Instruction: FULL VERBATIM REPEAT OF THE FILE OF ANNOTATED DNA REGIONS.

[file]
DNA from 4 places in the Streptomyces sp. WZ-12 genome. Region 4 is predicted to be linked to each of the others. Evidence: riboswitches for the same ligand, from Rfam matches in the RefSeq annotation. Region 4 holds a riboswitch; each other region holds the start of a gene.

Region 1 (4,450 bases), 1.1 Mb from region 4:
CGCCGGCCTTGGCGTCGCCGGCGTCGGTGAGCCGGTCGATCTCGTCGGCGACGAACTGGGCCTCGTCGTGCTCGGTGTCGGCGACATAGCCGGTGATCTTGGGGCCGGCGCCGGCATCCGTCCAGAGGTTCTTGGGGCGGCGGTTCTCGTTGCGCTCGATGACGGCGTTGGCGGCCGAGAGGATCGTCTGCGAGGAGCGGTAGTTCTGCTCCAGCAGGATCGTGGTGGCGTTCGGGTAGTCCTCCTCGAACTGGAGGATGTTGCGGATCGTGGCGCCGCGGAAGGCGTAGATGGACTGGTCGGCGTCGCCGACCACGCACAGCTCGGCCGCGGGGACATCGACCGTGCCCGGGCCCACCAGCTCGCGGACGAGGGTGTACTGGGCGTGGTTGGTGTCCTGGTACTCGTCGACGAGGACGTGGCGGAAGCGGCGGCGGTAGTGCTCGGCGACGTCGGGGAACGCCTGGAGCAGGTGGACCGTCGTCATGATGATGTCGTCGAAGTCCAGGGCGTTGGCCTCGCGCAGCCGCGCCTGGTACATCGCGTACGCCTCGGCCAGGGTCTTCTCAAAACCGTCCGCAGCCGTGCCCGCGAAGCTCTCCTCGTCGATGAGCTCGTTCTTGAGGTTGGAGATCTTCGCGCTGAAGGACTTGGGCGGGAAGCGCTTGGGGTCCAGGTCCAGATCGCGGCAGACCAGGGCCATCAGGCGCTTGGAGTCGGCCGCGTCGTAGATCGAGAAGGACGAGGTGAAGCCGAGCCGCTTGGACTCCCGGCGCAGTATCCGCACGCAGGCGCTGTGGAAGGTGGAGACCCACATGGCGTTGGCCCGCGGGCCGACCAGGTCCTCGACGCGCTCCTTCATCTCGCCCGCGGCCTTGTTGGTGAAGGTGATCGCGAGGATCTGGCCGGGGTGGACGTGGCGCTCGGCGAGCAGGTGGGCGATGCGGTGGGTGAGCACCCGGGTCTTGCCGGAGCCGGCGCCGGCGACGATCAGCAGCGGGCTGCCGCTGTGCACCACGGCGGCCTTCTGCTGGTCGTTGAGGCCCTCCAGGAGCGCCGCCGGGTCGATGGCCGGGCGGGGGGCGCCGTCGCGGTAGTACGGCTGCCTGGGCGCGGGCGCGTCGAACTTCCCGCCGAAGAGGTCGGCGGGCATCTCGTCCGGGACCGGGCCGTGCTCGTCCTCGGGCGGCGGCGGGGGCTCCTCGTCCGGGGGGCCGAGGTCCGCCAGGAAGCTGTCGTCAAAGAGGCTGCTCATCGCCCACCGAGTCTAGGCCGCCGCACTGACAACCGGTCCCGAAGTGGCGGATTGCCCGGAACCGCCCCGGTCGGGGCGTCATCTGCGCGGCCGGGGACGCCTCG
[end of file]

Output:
DNA from 4 places in the Streptomyces sp. WZ-12 genome. Region 4 is predicted to be linked to each of the others. Evidence: riboswitches for the same ligand, from Rfam matches in the RefSeq annotation. Region 4 holds a riboswitch; each other region holds the start of a gene.

Region 1 (4,450 bases), 1.1 Mb from region 4:
CGCCGGCCTTGGCGTCGCCGGCGTCGGTGAGCCGGTCGATCTCGTCGGCGACGAACTGGGCCTCGTCGTGCTCGGTGTCGGCGACATAGCCGGTGATCTTGGGGCCGGCGCCGGCATCCGTCCAGAGGTTCTTGGGGCGGCGGTTCTCGTTGCGCTCGATGACGGCGTTGGCGGCCGAGAGGATCGTCTGCGAGGAGCGGTAGTTCTGCTCCAGCAGGATCGTGGTGGCGTTCGGGTAGTCCTCCTCGAACTGGAGGATGTTGCGGATCGTGGCGCCGCGGAAGGCGTAGATGGACTGGTCGGCGTCGCCGACCACGCACAGCTCGGCCGCGGGGACATCGACCGTGCCCGGGCCCACCAGCTCGCGGACGAGGGTGTACTGGGCGTGGTTGGTGTCCTGGTACTCGTCGACGAGGACGTGGCGGAAGCGGCGGCGGTAGTGCTCGGCGACGTCGGGGAACGCCTGGAGCAGGTGGACCGTCGTCATGATGATGTCGTCGAAGTCCAGGGCGTTGGCCTCGCGCAGCCGCGCCTGGTACATCGCGTACGCCTCGGCCAGGGTCTTCTCAAAACCGTCCGCAGCCGTGCCCGCGAAGCTCTCCTCGTCGATGAGCTCGTTCTTGAGGTTGGAGATCTTCGCGCTGAAGGACTTGGGCGGGAAGCGCTTGGGGTCCAGGTCCAGATCGCGGCAGACCAGGGCCATCAGGCGCTTGGAGTCGGCCGCGTCGTAGATCGAGAAGGACGAGGTGAAGCCGAGCCGCTTGGACTCCCGGCGCAGTATCCGCACGCAGGCGCTGTGGAAGGTGGAGACCCACATGGCGTTGGCCCGCGGGCCGACCAGGTCCTCGACGCGCTCCTTCATCTCGCCCGCGGCCTTGTTGGTGAAGGTGATCGCGAGGATCTGGCCGGGGTGGACGTGGCGCTCGGCGAGCAGGTGGGCGATGCGGTGGGTGAGCACCCGGGTCTTGCCGGAGCCGGCGCCGGCGACGATCAGCAGCGGGCTGCCGCTGTGCACCACGGCGGCCTTCTGCTGGTCGTTGAGGCCCTCCAGGAGCGCCGCCGGGTCGATGGCCGGGCGGGGGGCGCCGTCGCGGTAGTACGGCTGCCTGGGCGCGGGCGCGTCGAACTTCCCGCCGAAGAGGTCGGCGGGCATCTCGTCCGGGACCGGGCCGTGCTCGTCCTCGGGCGGCGGCGGGGGCTCCTCGTCCGGGGGGCCGAGGTCCGCCAGGAAGCTGTCGTCAAAGAGGCTGCTCATCGCCCACCGAGTCTAGGCCGCCGCACTGACAACCGGTCCCGAAGTGGCGGATTGCCCGGAACCGCCCCGGTCGGGGCGTCATCTGCGCGGCCGGGGACGCCTCG